A Blog of All Things Science Fiction and Fantasy

Friday, July 15, 2011

Review: Runescape: Betrayal at Falador by T.S Church

"Fear is a greater enemy than any mortal foe"
Author:T.S Church
Paperback: 400 pages
Publisher:Titan Books (October 12, 2010)
Format: Paperback and Ebook

Betrayal at Falador is a novel based on the highly successful game, Runescape. As a person who played countless hours of Runescape, I was interested in seeing if the novel could expand the world of Runescape.

The novel begins in typical high fantasy style. A girl is found shivering in the rain and is taken in by a squire named Theodore. During a routine mission, Theodore is sent to the nearby city Taverly and is greeted by a powerful mage, Castimer, and a eccentric alchemist,Ebenezer. While Theodore, and his companions, fight off a nearby army of war mongers, a creature lurks in the shadow consuming innocent civilians in a quest to appease his dark master.

            The story of Betrayal at Falador is a good introduction to those who have not previously played Runescape, and is filled with quite a few references from the game that many veterans (myself included) will enjoy. Overall the story does not add much to the fantasy genre, but it is enjoyable nonetheless.

            The characters of Betrayal at Falador are pretty standard for a fantasy novel. The White Knight Theodore is the handsome warrior who is thrust into a world that runs counter to his beliefs. On the opposite end of the spectrum, Castimer is physically weak but his intellect allows him to get out of many situations. Where T.S Church takes a different turn from typical fantasy is with the characters Ebenezer and Kara Meir. At first glance Ebenezer’s musings about the world appear to be eccentric, but they provide the only intellectual aspects throughout the novel. I have quite a soft spot for strongly characterized female protagonists, and Kara Meir was quite the strong female character. Unlike the typical female protagonist, Kara is a masterful swordsman and is not afraid to be on the frontlines.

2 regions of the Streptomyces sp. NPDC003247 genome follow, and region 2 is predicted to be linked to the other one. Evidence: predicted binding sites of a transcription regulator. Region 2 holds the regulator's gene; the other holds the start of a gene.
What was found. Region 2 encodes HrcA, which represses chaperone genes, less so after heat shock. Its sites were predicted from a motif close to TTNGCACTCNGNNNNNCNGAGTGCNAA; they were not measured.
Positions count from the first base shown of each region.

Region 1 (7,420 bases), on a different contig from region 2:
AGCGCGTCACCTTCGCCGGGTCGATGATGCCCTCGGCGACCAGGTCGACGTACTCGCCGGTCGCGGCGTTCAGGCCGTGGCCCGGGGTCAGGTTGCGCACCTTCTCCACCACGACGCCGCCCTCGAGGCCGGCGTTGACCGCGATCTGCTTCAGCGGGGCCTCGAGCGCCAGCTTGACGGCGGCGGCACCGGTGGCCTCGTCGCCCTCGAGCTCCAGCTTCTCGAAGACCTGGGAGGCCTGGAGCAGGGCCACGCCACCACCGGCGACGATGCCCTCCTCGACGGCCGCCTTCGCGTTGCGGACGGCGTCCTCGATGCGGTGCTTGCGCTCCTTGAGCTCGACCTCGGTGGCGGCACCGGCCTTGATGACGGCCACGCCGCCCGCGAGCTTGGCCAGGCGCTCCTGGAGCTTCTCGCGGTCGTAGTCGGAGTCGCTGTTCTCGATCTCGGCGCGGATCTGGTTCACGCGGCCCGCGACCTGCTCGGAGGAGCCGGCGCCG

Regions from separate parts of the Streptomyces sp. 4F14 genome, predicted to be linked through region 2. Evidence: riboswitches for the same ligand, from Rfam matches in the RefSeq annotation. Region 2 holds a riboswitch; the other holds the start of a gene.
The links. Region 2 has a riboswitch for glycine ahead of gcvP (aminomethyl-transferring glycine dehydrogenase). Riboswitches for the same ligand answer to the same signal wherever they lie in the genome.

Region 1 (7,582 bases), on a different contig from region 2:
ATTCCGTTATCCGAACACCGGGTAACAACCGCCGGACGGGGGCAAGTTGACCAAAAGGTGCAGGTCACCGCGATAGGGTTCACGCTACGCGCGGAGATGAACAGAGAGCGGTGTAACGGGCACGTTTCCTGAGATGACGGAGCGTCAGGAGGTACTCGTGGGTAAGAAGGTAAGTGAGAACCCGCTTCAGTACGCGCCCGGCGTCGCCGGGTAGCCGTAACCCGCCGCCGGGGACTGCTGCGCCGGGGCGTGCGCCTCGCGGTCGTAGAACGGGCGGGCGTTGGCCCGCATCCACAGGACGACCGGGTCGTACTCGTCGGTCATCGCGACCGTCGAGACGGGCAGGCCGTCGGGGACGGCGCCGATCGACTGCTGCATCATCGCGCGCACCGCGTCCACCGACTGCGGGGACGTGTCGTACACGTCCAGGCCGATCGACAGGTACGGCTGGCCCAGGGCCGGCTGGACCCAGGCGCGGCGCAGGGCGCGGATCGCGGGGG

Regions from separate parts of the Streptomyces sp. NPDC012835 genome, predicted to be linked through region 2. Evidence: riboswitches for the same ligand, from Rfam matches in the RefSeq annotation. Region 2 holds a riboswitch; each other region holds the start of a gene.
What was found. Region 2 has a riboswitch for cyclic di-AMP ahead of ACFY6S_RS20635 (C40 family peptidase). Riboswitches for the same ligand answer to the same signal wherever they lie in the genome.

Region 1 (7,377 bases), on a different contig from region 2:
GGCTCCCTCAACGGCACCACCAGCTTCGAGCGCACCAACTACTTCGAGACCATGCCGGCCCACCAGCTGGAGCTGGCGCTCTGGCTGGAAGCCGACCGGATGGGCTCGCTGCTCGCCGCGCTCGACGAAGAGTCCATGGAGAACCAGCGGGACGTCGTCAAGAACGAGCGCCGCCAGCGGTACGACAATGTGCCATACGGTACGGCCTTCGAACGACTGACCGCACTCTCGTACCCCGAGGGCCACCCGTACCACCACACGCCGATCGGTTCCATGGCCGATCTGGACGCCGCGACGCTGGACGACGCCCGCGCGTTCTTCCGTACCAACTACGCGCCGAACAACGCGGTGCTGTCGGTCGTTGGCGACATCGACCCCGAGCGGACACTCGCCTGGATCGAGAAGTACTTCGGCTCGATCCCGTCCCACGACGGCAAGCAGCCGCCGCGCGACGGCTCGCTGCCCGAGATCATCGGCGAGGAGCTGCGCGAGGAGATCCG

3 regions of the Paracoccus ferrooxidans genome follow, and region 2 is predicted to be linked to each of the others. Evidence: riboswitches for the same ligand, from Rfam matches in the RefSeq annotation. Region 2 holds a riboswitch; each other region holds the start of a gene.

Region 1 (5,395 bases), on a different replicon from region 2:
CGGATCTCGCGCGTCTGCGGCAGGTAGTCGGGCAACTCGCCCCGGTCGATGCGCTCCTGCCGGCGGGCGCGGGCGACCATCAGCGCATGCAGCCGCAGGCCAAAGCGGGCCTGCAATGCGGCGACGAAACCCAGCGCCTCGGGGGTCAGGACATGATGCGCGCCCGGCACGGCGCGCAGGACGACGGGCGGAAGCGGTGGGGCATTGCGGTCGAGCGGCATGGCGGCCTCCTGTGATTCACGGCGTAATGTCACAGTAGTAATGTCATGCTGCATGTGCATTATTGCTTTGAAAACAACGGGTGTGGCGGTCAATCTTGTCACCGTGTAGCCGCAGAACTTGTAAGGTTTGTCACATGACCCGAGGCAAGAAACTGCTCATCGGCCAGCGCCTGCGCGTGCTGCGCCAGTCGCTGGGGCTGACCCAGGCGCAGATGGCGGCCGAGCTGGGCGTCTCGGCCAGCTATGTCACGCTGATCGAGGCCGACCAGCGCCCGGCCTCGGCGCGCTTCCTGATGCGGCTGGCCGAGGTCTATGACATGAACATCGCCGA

Since this was T.S Church’s debut novel, there were quite a few issues that come with being a new novelist. Like new novelists, Church hampers the progression of the story with too many battles. Though I do like a rousing battle scene as much as the next guy, many of Betrayal at Falador’s battles were forced and did not move the story along. Church also makes the mistake of cramming to much into his novel without heeding the amount of pages his has to tale his story. This leads to some parts of the story feeling rushed and not planned out.

             Though the Betrayal at Falador did not add much to the fantasy genre, it should be read by those who enjoy/enjoyed playing Runescape. As for me, I feel a great urge to go dragon hunting in the actual Runescape game. 

The Betrayal at Falador review score: 29/50

World Building-5/10
Magic System-6/10 


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